What is done is gone. You have to be hard headed about what money you have left to invest and how many years it will have to last. You obviously have good instincts, in that you thought to question the stability of the insurance companies.

    Again read everything you can about investing and then go with your gut. Staying frozen with fear after your loses won’t help you. You will have to take on some risk to make any money.

    Ms. Holland,

    ” Alan – nope. SS is okay – it needs some reforms and to get past the baby boom. But after 75 years, we know the model works and is stable. ”

    I continue to disagree. The younger workers paying in right now are the suckers and they know it . All of these bandaids you propose will not save SS for those who follow the boomers. The Democrats in Washington are lying . AARP is lying. Like the politicians who promised government workers big pensions, they will all be gone when the house of cards falls.

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    • Just wondering Alan, when you tell Nance she is responsible for her retirement and “You are responsible for educating yourself about investments” I assume that means we no longer need plumbers or electiricians – or doctors or car mechanics? Because if we’re expected to know enough to determine if they know enough, why would we need them at all?

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  9. Moe, I will tell you a big problem with Social Security.

    People drawing Supplemental Income. That is what is killing it. People on SSI.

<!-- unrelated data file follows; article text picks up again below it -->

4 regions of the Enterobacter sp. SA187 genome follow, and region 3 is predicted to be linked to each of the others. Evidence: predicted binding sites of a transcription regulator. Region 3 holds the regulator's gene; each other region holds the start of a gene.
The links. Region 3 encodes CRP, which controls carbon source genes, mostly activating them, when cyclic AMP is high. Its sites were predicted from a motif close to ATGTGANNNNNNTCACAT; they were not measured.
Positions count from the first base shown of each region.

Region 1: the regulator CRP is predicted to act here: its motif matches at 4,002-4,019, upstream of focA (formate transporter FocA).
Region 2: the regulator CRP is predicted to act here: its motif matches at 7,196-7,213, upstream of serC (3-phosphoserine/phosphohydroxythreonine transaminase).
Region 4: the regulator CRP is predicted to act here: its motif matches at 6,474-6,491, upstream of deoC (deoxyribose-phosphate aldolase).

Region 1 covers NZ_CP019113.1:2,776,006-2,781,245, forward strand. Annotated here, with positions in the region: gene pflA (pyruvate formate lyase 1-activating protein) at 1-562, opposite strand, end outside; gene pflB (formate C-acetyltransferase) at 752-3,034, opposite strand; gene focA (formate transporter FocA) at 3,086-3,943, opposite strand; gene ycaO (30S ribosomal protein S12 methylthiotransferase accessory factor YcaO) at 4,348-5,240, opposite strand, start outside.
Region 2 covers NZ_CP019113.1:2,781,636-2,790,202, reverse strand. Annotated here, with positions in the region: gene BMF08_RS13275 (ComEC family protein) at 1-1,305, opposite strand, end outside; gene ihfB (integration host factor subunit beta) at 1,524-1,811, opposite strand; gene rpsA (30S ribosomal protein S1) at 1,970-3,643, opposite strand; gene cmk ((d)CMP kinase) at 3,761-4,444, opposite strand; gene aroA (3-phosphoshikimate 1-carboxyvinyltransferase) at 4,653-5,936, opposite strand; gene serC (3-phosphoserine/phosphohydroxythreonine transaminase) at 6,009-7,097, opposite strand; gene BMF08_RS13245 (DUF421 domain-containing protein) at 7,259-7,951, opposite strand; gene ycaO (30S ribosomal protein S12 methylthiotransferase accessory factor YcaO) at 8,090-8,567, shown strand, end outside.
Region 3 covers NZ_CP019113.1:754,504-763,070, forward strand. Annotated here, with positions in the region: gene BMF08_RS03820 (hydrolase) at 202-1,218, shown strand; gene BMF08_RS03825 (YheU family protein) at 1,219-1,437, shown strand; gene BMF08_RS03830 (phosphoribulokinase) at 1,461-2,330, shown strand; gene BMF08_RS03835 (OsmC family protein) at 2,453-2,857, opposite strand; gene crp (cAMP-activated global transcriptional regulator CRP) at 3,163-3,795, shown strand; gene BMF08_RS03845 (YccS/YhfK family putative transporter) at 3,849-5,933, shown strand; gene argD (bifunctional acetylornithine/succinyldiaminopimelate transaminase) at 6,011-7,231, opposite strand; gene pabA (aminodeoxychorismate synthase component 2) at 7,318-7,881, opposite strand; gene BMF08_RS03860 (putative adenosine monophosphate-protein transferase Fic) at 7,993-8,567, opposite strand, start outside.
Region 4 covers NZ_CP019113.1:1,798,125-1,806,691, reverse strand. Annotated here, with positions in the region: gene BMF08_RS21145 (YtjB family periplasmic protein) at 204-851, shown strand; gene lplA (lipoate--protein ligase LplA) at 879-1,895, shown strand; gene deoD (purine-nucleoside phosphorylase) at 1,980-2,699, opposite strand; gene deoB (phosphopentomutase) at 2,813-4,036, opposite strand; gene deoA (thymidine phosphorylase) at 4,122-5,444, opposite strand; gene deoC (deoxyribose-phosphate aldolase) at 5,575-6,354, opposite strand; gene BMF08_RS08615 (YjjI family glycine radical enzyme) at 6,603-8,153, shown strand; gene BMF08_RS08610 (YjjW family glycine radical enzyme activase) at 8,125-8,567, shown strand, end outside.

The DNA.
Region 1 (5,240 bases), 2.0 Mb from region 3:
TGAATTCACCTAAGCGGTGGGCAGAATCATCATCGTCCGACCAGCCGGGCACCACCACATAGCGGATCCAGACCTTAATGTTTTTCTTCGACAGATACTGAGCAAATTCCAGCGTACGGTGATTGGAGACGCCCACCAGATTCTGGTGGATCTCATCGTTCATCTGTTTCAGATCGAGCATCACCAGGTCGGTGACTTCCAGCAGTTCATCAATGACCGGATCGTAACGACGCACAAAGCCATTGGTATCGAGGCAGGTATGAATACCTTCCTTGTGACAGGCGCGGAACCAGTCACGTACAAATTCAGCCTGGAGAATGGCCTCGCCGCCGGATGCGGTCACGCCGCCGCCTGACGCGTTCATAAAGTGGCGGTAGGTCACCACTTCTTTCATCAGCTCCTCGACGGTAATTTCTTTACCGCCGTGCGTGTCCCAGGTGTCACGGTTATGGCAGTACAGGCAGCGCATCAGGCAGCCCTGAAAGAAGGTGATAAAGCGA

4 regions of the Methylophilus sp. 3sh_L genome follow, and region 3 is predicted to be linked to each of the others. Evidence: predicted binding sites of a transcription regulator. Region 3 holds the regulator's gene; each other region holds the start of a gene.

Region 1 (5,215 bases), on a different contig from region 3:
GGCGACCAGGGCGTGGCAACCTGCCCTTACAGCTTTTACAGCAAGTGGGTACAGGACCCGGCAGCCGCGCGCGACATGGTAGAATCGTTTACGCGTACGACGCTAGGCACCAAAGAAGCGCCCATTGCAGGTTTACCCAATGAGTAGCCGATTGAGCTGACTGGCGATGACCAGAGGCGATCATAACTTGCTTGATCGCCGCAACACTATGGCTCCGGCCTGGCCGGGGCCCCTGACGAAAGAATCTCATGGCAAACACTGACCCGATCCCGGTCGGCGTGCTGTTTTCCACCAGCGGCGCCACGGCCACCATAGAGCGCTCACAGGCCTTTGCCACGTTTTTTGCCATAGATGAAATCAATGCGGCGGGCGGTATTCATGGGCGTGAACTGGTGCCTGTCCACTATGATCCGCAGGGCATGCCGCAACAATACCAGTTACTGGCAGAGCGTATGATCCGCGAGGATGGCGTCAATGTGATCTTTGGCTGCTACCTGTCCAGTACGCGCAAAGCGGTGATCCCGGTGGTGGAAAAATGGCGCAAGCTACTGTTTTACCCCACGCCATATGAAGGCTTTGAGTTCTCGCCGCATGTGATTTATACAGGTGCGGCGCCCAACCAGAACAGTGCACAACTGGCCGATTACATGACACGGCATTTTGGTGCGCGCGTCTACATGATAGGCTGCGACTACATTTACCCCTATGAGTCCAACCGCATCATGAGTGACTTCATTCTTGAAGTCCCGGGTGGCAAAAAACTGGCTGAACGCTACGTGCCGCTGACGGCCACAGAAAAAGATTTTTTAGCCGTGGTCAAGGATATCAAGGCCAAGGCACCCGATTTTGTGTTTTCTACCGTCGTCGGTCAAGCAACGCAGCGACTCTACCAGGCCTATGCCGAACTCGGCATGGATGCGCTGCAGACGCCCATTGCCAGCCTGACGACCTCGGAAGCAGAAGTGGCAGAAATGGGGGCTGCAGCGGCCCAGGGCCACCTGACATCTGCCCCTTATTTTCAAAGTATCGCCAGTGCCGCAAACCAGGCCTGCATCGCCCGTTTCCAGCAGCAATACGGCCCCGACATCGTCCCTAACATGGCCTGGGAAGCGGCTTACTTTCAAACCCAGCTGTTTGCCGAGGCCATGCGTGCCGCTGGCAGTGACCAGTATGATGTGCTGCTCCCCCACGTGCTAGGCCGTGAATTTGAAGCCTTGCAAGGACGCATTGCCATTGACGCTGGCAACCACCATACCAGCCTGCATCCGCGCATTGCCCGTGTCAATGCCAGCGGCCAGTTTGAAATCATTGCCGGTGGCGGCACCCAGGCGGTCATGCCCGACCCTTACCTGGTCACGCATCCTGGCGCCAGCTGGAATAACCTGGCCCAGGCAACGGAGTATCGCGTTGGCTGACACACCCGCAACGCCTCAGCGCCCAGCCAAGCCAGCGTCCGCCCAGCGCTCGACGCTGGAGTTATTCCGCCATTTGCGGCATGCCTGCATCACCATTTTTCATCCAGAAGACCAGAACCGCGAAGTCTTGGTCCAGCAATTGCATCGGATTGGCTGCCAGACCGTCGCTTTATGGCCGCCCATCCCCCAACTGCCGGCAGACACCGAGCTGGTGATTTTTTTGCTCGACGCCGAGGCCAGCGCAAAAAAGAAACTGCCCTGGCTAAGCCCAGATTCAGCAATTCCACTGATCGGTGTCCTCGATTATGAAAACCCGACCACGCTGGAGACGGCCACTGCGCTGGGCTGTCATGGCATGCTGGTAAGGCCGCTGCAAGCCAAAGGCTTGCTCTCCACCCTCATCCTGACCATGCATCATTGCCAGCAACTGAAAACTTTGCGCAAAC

I used to be so poor that I barely had a roof over my head, if not for my boyfriend I would still be in that spot. I have had to receive help for food, and have been around all kinds of people, Moe. I am not proud to admit this.

    But as such, I know what I am talking about here. I have seen people on disability whose only problem was laziness. I have seen people drawing SI who would brag about pulling a fast one over the government…there was nothing wrong with them. And the government pays them back pay when they do get approved. I am talking thousands. Street people have caught on and are doing this by the thousands, and the government is still not privy to it. I have seen it with my own eyes. Driving past the homeless area after the 1st of the month, it is desolate. By the 15th it is full again…and it is like that everywhere.

    And it is not just street people, but lot’s of people are drawing disability that do not need it. Or SSI. This is your money, Moe!!! It is what you put in your whole life!!!

    And here is the saddest part of it all…It all goes on drugs. This is what they spend it on. I have seen it myself. I have been on drugs, myself…I know many…